MATHEWS: Well, absolutely. In Ohio, the law says that in order to be guilty of murder, you have to have purposely taken someone else's life.
MATHEWS: And there's, you know, there was absolutely no purpose or intent in what happened here in this case.
COOPER: So, was -- I mean, your client shot this man in the head. Was that an accident? Did he not mean to discharge his weapon?
MATHEWS: It was not an accident. It was an act of self-defense, is what it was. He was being dragged by the car, and ready to be, in his mind, sucked under the car and run over, so he acted to save his own life.
COOPER: I want to play some of the video from the body cam after the shootings, as other officers are arriving, just for our viewers.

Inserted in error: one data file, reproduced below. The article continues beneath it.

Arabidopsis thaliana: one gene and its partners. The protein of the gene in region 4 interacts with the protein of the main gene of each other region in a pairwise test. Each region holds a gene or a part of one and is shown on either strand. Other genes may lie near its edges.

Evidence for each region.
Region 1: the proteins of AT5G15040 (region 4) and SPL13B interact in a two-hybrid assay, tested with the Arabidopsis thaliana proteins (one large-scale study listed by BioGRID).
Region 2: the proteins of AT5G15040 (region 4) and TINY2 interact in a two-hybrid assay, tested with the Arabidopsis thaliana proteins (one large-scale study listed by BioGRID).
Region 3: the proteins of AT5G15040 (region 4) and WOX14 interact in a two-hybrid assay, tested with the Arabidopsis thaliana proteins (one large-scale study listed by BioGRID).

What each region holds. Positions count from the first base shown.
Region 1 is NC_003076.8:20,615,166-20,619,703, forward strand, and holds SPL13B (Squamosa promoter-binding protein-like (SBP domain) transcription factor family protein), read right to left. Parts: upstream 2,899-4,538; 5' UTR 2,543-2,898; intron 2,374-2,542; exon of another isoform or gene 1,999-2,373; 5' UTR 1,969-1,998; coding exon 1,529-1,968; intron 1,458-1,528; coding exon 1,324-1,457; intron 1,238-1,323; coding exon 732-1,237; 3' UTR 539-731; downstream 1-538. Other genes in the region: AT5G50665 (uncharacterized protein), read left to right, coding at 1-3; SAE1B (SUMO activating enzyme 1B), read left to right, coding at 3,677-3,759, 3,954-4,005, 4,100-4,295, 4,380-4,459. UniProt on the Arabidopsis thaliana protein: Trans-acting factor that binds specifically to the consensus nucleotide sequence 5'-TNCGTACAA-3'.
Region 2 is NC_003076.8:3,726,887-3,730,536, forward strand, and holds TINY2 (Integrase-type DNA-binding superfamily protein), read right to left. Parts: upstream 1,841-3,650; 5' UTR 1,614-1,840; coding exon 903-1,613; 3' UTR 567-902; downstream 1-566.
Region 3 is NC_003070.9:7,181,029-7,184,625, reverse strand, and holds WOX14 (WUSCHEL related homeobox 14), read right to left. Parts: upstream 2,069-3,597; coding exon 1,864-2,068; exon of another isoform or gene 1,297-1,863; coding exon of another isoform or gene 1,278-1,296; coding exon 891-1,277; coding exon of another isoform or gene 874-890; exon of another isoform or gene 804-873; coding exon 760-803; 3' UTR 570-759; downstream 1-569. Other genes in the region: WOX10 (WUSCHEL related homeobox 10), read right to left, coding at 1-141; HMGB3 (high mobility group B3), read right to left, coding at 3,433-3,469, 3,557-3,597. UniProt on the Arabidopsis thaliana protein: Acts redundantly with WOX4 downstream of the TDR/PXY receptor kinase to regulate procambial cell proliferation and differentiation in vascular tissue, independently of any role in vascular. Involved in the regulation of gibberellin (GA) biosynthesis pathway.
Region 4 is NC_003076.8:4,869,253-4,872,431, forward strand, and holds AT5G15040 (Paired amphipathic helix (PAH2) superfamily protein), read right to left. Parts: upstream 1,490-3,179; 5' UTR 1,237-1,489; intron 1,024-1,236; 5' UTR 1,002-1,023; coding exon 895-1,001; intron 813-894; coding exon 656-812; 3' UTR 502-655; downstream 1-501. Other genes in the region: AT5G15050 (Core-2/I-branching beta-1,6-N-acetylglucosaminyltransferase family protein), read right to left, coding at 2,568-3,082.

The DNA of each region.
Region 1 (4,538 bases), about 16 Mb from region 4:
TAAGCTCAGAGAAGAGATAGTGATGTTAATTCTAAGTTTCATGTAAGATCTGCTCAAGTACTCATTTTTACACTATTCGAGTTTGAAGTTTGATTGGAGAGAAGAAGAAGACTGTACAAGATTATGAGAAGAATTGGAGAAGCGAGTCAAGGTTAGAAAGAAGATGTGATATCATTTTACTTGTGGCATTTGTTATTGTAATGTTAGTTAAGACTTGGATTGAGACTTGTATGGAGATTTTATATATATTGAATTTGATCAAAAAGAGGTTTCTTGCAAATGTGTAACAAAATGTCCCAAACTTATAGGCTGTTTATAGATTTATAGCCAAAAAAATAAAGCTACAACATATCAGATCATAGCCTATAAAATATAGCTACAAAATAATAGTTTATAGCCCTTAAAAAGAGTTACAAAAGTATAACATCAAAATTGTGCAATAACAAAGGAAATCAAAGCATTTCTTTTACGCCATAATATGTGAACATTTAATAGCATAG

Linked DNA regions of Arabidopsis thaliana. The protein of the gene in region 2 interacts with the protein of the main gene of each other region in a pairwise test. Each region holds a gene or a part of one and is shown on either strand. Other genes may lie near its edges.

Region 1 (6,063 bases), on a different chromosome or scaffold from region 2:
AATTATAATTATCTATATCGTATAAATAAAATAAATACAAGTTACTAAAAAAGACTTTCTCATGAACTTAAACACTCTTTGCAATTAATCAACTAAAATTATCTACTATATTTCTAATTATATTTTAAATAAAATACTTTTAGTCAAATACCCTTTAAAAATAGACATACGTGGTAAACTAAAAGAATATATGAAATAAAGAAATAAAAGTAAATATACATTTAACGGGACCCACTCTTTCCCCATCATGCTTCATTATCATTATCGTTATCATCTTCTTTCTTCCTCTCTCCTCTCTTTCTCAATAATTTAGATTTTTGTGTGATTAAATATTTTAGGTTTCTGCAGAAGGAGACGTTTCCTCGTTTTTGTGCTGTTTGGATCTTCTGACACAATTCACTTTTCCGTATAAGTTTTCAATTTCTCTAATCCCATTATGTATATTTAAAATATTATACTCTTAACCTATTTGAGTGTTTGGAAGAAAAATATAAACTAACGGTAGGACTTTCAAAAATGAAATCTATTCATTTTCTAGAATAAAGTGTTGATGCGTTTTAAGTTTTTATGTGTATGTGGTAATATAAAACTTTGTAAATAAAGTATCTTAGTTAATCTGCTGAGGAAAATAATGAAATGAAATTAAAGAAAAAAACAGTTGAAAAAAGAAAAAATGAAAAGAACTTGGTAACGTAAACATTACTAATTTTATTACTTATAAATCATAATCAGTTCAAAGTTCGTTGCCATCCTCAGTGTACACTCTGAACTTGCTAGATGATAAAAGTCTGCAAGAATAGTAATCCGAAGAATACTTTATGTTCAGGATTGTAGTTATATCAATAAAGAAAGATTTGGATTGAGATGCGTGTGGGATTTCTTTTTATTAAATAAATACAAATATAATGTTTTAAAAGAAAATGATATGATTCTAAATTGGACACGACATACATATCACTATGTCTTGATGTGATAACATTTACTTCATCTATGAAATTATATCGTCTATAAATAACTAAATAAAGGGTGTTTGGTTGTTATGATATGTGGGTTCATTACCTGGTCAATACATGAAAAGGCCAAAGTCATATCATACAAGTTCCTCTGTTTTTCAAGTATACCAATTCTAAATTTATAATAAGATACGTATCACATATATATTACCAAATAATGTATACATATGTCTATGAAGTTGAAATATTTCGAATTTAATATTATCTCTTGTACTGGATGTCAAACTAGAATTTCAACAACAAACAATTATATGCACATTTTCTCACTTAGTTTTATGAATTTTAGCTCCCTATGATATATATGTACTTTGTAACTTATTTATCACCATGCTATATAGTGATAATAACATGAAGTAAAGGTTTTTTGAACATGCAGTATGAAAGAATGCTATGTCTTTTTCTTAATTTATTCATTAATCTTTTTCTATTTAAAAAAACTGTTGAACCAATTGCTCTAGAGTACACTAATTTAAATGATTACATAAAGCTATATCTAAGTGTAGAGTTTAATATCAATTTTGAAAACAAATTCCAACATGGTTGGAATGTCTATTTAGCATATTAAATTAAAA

(BEGIN VIDEO CLIP) TENSING: I think I'm OK. He was just dragging me. I thought I was going to get run over. I was trying to stop him. He was dragging me. Yeah, he took off and my hand was caught inside. He took off on me. I discharged one round.
(END VIDEO CLIP)
COOPER: So, when he says that he was being dragged, do you believe that's what the video shows? Because, it looks like it twists him and he's knocked away from the vehicle. Is there any evidence he was actually being dragged prior to shooting?
MATHEWS: Well, I have -- the video is very difficult to decipher, in my opinion, but I -- we will eventually have an expert look at it and analyze it, but, you know, I think there's a second body cam from an officer Lindenschmidt that I think corroborates the fact that Officer Tensing was, in fact moved from the location where the traffic stop occurred.